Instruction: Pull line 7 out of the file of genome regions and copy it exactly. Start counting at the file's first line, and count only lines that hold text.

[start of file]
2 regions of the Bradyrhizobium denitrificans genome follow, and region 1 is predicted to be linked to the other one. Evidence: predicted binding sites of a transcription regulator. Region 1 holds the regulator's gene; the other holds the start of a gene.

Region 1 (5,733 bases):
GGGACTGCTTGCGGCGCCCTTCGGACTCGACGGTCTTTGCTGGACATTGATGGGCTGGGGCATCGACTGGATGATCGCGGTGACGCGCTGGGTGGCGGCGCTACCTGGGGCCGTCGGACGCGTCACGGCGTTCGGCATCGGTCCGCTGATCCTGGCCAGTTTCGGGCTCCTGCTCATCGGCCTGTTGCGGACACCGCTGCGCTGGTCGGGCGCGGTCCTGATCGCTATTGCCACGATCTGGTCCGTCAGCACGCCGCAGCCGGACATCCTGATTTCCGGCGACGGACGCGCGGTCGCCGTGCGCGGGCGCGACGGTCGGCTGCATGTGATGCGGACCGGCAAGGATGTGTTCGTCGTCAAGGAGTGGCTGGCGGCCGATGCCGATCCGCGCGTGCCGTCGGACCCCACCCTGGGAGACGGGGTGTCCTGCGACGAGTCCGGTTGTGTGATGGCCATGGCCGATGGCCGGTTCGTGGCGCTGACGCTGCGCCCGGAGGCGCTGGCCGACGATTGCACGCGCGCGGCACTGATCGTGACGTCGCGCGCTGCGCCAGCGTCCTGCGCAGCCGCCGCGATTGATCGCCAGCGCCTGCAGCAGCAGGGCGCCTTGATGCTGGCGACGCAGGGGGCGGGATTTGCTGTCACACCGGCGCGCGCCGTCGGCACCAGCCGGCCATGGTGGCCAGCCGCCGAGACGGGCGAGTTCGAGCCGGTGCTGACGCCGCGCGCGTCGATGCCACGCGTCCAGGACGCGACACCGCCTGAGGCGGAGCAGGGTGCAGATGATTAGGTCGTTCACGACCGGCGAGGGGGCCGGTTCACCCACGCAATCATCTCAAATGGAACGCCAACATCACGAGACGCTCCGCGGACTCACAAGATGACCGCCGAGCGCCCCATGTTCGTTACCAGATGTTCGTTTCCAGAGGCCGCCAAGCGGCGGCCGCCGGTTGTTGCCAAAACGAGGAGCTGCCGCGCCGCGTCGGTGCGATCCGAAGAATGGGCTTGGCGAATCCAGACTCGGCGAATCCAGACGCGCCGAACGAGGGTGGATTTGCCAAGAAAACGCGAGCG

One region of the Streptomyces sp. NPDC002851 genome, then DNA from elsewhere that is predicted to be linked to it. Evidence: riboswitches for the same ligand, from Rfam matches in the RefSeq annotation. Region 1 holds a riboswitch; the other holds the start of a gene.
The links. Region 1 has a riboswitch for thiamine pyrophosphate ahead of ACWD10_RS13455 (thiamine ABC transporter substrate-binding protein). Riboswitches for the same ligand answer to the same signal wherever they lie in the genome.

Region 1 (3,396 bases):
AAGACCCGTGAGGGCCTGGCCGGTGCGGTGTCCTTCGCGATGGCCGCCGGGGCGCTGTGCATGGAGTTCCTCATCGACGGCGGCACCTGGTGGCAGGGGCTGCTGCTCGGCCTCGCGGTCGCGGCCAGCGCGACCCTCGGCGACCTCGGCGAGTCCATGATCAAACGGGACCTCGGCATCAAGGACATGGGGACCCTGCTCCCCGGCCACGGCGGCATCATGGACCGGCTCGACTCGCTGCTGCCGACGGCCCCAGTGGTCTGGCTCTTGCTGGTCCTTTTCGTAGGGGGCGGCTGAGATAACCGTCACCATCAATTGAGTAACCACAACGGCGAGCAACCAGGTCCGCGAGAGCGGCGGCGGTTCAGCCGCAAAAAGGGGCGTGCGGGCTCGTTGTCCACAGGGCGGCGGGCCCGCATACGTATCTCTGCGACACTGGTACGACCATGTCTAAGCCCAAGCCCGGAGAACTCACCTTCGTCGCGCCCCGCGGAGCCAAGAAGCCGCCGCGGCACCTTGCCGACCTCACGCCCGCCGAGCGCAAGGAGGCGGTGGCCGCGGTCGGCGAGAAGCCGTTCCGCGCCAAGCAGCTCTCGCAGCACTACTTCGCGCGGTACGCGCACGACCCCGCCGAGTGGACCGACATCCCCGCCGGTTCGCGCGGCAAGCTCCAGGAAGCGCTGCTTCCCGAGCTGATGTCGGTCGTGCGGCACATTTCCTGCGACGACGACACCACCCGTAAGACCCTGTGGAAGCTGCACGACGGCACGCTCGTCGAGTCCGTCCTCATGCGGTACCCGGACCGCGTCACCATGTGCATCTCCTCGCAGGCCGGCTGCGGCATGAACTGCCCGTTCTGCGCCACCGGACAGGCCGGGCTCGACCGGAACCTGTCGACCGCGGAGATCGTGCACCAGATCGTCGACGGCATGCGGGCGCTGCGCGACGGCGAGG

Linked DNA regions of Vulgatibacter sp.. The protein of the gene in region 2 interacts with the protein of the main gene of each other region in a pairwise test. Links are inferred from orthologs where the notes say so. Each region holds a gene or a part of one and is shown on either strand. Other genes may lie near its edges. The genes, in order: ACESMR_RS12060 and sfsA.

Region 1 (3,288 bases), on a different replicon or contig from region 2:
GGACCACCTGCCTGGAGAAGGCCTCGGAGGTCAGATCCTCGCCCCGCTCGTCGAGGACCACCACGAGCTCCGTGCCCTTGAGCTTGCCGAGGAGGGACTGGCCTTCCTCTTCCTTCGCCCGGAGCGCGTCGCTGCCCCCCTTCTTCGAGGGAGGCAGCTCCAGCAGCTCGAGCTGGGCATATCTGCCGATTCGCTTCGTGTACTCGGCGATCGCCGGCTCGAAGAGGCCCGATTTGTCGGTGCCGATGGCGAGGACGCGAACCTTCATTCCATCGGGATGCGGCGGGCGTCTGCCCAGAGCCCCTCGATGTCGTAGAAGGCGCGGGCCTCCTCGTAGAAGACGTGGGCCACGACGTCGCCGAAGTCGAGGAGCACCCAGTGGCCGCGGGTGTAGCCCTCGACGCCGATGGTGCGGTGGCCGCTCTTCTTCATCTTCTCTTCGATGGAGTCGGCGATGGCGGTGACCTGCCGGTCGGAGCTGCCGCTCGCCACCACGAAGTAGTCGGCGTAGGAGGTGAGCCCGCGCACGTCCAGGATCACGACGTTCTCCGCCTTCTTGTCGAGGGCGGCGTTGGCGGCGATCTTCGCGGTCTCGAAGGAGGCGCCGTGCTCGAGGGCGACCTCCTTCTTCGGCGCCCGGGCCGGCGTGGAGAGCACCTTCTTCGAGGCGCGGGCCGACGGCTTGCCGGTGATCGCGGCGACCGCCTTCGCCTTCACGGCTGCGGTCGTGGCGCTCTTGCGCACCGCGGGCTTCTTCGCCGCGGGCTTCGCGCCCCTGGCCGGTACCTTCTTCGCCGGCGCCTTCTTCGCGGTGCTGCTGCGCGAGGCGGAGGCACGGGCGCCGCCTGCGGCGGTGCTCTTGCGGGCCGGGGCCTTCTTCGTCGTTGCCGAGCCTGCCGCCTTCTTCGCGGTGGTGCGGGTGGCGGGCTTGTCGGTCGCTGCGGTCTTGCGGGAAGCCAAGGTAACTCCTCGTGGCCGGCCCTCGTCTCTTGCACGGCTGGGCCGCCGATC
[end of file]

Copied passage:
AAGACCCGTGAGGGCCTGGCCGGTGCGGTGTCCTTCGCGATGGCCGCCGGGGCGCTGTGCATGGAGTTCCTCATCGACGGCGGCACCTGGTGGCAGGGGCTGCTGCTCGGCCTCGCGGTCGCGGCCAGCGCGACCCTCGGCGACCTCGGCGAGTCCATGATCAAACGGGACCTCGGCATCAAGGACATGGGGACCCTGCTCCCCGGCCACGGCGGCATCATGGACCGGCTCGACTCGCTGCTGCCGACGGCCCCAGTGGTCTGGCTCTTGCTGGTCCTTTTCGTAGGGGGCGGCTGAGATAACCGTCACCATCAATTGAGTAACCACAACGGCGAGCAACCAGGTCCGCGAGAGCGGCGGCGGTTCAGCCGCAAAAAGGGGCGTGCGGGCTCGTTGTCCACAGGGCGGCGGGCCCGCATACGTATCTCTGCGACACTGGTACGACCATGTCTAAGCCCAAGCCCGGAGAACTCACCTTCGTCGCGCCCCGCGGAGCCAAGAAGCCGCCGCGGCACCTTGCCGACCTCACGCCCGCCGAGCGCAAGGAGGCGGTGGCCGCGGTCGGCGAGAAGCCGTTCCGCGCCAAGCAGCTCTCGCAGCACTACTTCGCGCGGTACGCGCACGACCCCGCCGAGTGGACCGACATCCCCGCCGGTTCGCGCGGCAAGCTCCAGGAAGCGCTGCTTCCCGAGCTGATGTCGGTCGTGCGGCACATTTCCTGCGACGACGACACCACCCGTAAGACCCTGTGGAAGCTGCACGACGGCACGCTCGTCGAGTCCGTCCTCATGCGGTACCCGGACCGCGTCACCATGTGCATCTCCTCGCAGGCCGGCTGCGGCATGAACTGCCCGTTCTGCGCCACCGGACAGGCCGGGCTCGACCGGAACCTGTCGACCGCGGAGATCGTGCACCAGATCGTCGACGGCATGCGGGCGCTGCGCGACGGCGAGG